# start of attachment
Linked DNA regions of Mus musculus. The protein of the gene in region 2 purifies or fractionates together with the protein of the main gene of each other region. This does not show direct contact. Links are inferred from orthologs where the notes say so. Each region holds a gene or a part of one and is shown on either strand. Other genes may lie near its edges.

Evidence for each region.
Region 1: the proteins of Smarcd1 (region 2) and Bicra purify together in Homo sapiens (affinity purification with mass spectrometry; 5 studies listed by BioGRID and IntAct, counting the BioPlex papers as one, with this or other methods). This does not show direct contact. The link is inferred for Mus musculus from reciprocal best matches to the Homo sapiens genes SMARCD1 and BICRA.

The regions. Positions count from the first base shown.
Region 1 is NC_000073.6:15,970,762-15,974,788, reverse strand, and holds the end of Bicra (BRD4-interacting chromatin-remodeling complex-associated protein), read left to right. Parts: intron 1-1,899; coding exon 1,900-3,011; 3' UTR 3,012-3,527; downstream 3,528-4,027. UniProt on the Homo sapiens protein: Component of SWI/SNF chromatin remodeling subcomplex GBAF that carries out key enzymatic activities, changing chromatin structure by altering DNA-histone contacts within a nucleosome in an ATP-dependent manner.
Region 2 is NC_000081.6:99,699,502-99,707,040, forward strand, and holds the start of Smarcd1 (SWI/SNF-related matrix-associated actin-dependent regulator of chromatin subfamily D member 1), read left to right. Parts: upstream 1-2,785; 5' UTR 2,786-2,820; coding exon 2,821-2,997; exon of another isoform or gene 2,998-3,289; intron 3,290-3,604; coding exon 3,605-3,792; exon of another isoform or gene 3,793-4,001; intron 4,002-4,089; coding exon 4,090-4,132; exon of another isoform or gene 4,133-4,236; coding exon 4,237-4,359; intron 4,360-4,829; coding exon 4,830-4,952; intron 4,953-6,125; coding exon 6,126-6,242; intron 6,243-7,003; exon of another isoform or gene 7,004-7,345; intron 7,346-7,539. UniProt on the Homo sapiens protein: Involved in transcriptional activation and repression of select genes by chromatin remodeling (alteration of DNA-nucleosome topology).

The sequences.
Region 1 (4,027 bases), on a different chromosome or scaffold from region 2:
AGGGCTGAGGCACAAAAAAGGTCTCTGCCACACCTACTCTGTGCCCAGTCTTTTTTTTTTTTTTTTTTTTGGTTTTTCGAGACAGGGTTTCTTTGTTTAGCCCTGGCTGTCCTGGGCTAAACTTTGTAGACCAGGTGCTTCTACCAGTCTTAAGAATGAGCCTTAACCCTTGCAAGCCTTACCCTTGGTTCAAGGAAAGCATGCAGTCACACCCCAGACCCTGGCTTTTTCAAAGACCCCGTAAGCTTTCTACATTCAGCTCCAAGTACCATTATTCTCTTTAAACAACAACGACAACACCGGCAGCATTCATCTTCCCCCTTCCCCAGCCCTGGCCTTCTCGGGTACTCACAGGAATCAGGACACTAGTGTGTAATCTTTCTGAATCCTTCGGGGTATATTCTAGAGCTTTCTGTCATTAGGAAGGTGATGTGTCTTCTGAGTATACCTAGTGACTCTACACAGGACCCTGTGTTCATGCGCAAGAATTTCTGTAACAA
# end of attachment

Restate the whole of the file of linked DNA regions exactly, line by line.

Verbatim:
Linked DNA regions of Mus musculus. The protein of the gene in region 2 purifies or fractionates together with the protein of the main gene of each other region. This does not show direct contact. Links are inferred from orthologs where the notes say so. Each region holds a gene or a part of one and is shown on either strand. Other genes may lie near its edges.

Evidence for each region.
Region 1: the proteins of Smarcd1 (region 2) and Bicra purify together in Homo sapiens (affinity purification with mass spectrometry; 5 studies listed by BioGRID and IntAct, counting the BioPlex papers as one, with this or other methods). This does not show direct contact. The link is inferred for Mus musculus from reciprocal best matches to the Homo sapiens genes SMARCD1 and BICRA.

The regions. Positions count from the first base shown.
Region 1 is NC_000073.6:15,970,762-15,974,788, reverse strand, and holds the end of Bicra (BRD4-interacting chromatin-remodeling complex-associated protein), read left to right. Parts: intron 1-1,899; coding exon 1,900-3,011; 3' UTR 3,012-3,527; downstream 3,528-4,027. UniProt on the Homo sapiens protein: Component of SWI/SNF chromatin remodeling subcomplex GBAF that carries out key enzymatic activities, changing chromatin structure by altering DNA-histone contacts within a nucleosome in an ATP-dependent manner.
Region 2 is NC_000081.6:99,699,502-99,707,040, forward strand, and holds the start of Smarcd1 (SWI/SNF-related matrix-associated actin-dependent regulator of chromatin subfamily D member 1), read left to right. Parts: upstream 1-2,785; 5' UTR 2,786-2,820; coding exon 2,821-2,997; exon of another isoform or gene 2,998-3,289; intron 3,290-3,604; coding exon 3,605-3,792; exon of another isoform or gene 3,793-4,001; intron 4,002-4,089; coding exon 4,090-4,132; exon of another isoform or gene 4,133-4,236; coding exon 4,237-4,359; intron 4,360-4,829; coding exon 4,830-4,952; intron 4,953-6,125; coding exon 6,126-6,242; intron 6,243-7,003; exon of another isoform or gene 7,004-7,345; intron 7,346-7,539. UniProt on the Homo sapiens protein: Involved in transcriptional activation and repression of select genes by chromatin remodeling (alteration of DNA-nucleosome topology).

The sequences.
Region 1 (4,027 bases), on a different chromosome or scaffold from region 2:
AGGGCTGAGGCACAAAAAAGGTCTCTGCCACACCTACTCTGTGCCCAGTCTTTTTTTTTTTTTTTTTTTTGGTTTTTCGAGACAGGGTTTCTTTGTTTAGCCCTGGCTGTCCTGGGCTAAACTTTGTAGACCAGGTGCTTCTACCAGTCTTAAGAATGAGCCTTAACCCTTGCAAGCCTTACCCTTGGTTCAAGGAAAGCATGCAGTCACACCCCAGACCCTGGCTTTTTCAAAGACCCCGTAAGCTTTCTACATTCAGCTCCAAGTACCATTATTCTCTTTAAACAACAACGACAACACCGGCAGCATTCATCTTCCCCCTTCCCCAGCCCTGGCCTTCTCGGGTACTCACAGGAATCAGGACACTAGTGTGTAATCTTTCTGAATCCTTCGGGGTATATTCTAGAGCTTTCTGTCATTAGGAAGGTGATGTGTCTTCTGAGTATACCTAGTGACTCTACACAGGACCCTGTGTTCATGCGCAAGAATTTCTGTAACAA